The Writers Circle: Seasons

One of our goals here at Today’s Author is to help all of the writers among us to do what we love to do: write. One of the best ways to accomplish this is by talking to each other and learning from each other.  Our Writers Circle series is designed to do just that – provide a chance for us to discuss writing, editing and publishing questions.

This week’s topic is:

Do you have a favorite time of year to write? Is it easier for you to feel creative at some points during the year than others?  Do you have a favorite time of year in which you set your stories?

Let’s discuss this in the comments and see what our community thinks.


4 thoughts on “The Writers Circle: Seasons

  1. No no and no. I’m interested to see if others do.

  2. Personally, I like to write in the fall or winter, especially in the early morning before most of the universe is awake. Sitting on the couch, blanket on my lap, sweater/sweatshirt on, hot, steaming cup of coffee next to me… I can get into a zone at that point which I can’t get into when I’m thinking about the garden or the lawn or baseball practice or the multitude of other warm-weather things I need to do.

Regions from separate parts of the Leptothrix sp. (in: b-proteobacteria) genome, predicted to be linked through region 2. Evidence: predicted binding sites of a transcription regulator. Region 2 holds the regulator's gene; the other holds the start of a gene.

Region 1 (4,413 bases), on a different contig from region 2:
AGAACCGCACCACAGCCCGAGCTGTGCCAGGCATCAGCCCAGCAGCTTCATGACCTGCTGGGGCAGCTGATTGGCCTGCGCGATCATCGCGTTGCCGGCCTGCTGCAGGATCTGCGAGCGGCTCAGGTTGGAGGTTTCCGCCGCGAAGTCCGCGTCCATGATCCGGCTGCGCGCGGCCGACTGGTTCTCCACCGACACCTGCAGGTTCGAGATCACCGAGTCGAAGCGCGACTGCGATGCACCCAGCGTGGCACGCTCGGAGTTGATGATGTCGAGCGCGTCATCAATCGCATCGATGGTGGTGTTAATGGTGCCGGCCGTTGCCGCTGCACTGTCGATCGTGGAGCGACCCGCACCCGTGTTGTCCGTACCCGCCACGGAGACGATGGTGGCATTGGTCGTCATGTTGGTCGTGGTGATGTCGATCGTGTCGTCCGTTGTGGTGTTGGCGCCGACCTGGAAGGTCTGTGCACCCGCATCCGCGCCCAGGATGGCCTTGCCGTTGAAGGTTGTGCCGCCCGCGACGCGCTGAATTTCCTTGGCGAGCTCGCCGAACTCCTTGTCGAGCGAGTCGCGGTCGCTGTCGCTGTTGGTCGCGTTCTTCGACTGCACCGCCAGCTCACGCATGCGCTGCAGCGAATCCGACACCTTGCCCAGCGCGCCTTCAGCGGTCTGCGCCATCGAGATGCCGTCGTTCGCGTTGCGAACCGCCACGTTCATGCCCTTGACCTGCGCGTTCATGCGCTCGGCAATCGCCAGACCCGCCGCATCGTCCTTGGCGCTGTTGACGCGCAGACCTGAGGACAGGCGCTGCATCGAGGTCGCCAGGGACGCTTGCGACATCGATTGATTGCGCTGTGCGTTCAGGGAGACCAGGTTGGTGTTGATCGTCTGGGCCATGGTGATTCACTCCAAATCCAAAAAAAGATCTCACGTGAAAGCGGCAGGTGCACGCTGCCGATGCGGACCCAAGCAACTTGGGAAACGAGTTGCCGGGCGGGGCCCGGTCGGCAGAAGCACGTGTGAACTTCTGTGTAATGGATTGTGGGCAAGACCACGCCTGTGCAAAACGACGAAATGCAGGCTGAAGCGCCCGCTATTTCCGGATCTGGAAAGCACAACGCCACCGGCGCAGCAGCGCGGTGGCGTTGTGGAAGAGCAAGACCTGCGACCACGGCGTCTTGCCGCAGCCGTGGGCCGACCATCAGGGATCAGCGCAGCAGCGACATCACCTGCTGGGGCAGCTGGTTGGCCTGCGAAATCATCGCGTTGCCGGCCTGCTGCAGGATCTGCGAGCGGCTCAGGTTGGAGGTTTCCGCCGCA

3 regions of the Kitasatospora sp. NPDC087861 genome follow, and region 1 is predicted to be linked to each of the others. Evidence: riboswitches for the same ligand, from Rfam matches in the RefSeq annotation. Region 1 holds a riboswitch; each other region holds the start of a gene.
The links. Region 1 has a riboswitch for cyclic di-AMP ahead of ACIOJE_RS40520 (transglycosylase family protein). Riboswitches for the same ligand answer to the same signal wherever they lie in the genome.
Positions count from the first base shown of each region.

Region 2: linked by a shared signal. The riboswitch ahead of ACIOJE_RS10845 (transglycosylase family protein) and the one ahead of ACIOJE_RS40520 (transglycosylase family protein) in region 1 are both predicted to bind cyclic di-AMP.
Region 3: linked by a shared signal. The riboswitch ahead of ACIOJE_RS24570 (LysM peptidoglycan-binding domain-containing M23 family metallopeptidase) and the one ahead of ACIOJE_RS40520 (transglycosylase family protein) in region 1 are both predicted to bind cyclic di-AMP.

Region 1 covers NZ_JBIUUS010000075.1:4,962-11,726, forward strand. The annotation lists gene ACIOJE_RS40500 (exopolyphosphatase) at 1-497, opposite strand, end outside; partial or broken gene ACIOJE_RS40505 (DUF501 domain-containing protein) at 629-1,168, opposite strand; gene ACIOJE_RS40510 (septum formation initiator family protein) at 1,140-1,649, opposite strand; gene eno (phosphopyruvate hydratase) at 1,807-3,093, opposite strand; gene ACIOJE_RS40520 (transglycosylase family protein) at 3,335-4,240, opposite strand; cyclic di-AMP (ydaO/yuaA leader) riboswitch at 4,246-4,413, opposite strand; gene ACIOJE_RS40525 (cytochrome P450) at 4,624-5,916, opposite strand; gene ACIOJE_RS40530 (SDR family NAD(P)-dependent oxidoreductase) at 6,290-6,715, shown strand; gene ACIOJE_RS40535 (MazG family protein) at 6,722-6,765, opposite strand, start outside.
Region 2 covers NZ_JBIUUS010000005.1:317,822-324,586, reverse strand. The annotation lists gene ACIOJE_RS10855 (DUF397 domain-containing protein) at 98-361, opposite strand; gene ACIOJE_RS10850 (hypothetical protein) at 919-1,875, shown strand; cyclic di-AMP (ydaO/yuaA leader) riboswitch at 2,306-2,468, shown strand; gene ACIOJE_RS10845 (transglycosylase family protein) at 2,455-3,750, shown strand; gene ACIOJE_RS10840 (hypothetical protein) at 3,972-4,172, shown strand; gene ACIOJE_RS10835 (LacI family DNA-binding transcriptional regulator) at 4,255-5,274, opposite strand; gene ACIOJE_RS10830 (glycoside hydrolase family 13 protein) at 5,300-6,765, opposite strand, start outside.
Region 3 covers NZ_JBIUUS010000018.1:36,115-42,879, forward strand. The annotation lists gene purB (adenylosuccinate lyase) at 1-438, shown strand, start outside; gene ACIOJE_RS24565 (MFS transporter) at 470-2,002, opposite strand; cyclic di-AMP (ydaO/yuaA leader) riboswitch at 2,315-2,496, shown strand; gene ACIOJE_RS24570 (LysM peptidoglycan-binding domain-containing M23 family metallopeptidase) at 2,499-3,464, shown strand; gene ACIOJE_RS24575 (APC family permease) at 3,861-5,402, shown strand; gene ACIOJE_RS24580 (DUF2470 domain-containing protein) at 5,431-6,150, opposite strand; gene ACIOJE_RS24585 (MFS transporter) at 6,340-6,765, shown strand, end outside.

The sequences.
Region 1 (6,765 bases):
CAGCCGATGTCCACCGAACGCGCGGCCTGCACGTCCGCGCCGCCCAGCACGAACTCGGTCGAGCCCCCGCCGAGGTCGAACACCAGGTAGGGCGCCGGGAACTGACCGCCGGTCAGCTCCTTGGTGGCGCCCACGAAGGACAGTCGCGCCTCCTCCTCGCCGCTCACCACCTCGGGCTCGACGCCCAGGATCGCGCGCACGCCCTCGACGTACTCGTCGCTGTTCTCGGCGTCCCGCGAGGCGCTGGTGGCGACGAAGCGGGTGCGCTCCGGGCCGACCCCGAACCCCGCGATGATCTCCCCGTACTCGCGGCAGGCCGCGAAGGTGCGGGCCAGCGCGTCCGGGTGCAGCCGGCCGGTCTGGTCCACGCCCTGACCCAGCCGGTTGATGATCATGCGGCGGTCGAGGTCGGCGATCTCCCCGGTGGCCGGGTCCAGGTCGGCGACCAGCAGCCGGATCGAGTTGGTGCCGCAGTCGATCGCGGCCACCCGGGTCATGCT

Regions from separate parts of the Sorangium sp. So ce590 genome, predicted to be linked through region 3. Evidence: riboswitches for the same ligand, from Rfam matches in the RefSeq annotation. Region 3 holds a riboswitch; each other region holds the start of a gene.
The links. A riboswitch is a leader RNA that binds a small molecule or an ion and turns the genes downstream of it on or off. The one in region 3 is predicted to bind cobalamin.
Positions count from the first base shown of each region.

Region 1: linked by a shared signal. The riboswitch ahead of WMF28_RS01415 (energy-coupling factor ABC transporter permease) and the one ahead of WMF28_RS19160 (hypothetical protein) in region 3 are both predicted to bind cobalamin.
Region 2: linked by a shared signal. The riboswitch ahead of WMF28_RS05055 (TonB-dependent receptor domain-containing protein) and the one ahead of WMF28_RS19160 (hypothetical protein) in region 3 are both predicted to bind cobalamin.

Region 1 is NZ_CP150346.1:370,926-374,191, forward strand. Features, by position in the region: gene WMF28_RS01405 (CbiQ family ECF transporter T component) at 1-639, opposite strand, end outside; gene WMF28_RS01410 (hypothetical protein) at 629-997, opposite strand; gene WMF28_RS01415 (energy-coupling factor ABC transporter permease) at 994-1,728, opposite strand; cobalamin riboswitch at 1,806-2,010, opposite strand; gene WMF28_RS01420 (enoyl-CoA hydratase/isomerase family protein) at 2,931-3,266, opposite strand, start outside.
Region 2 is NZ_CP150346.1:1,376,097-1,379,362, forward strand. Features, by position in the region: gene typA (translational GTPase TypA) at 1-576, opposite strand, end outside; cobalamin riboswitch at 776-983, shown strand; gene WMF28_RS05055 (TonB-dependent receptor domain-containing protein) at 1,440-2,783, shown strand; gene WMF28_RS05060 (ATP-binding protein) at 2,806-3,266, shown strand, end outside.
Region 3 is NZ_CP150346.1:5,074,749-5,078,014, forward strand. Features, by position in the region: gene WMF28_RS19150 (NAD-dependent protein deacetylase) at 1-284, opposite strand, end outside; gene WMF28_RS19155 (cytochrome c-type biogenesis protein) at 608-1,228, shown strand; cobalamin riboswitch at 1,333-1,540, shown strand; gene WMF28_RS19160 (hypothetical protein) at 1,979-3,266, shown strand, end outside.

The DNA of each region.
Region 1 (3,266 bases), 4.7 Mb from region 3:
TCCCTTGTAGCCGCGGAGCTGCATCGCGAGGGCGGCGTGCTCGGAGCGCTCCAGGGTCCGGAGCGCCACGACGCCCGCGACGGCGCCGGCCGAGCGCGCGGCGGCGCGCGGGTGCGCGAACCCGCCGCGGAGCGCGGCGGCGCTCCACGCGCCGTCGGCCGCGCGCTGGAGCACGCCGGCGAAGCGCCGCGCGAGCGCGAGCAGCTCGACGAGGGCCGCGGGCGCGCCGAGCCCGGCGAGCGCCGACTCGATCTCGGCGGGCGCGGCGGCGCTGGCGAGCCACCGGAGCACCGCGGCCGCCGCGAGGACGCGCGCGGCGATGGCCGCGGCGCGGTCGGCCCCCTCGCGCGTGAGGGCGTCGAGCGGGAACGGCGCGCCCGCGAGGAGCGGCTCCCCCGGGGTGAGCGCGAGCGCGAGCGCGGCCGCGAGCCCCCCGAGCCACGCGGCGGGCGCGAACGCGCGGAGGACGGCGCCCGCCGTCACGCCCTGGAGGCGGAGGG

When I write, though, I tend to write about the warmer seasons, spring and summer. I don’t really know why… renewal and growth?

  3. What an interesting idea. Other occupations and avocations are linked to specific seasons but I’ve never thought of writing that way.
    I do get to write more when I’m not teaching (summer) but that’s opportunity more than preference.
    Now, ask me about the time of day I write!

    • I write when I can, when I’m able, when I want to but unfortunately, all three opportunities rarely fall in line. But you must be disciplined, you say. OK, but I won’t and can’t write for the sake of writing; at least, nothing good, anyway, or perhaps, nothing with which I will feel the same comfort as I do when my elements are aligned. I started writing my second novel three months ago but progress has been slow due to work commitments. And there’s also the ‘writing’ that goes on in one’s head, the plot twists that occur when you’re doing something entirely different, like sleeping, having a shower, shopping, sitting on a train. Recently, I’ve begun to write poetry and recognise it, not as a diversion, but a creative escape hatch, a valve to let loose pent up creative steam.

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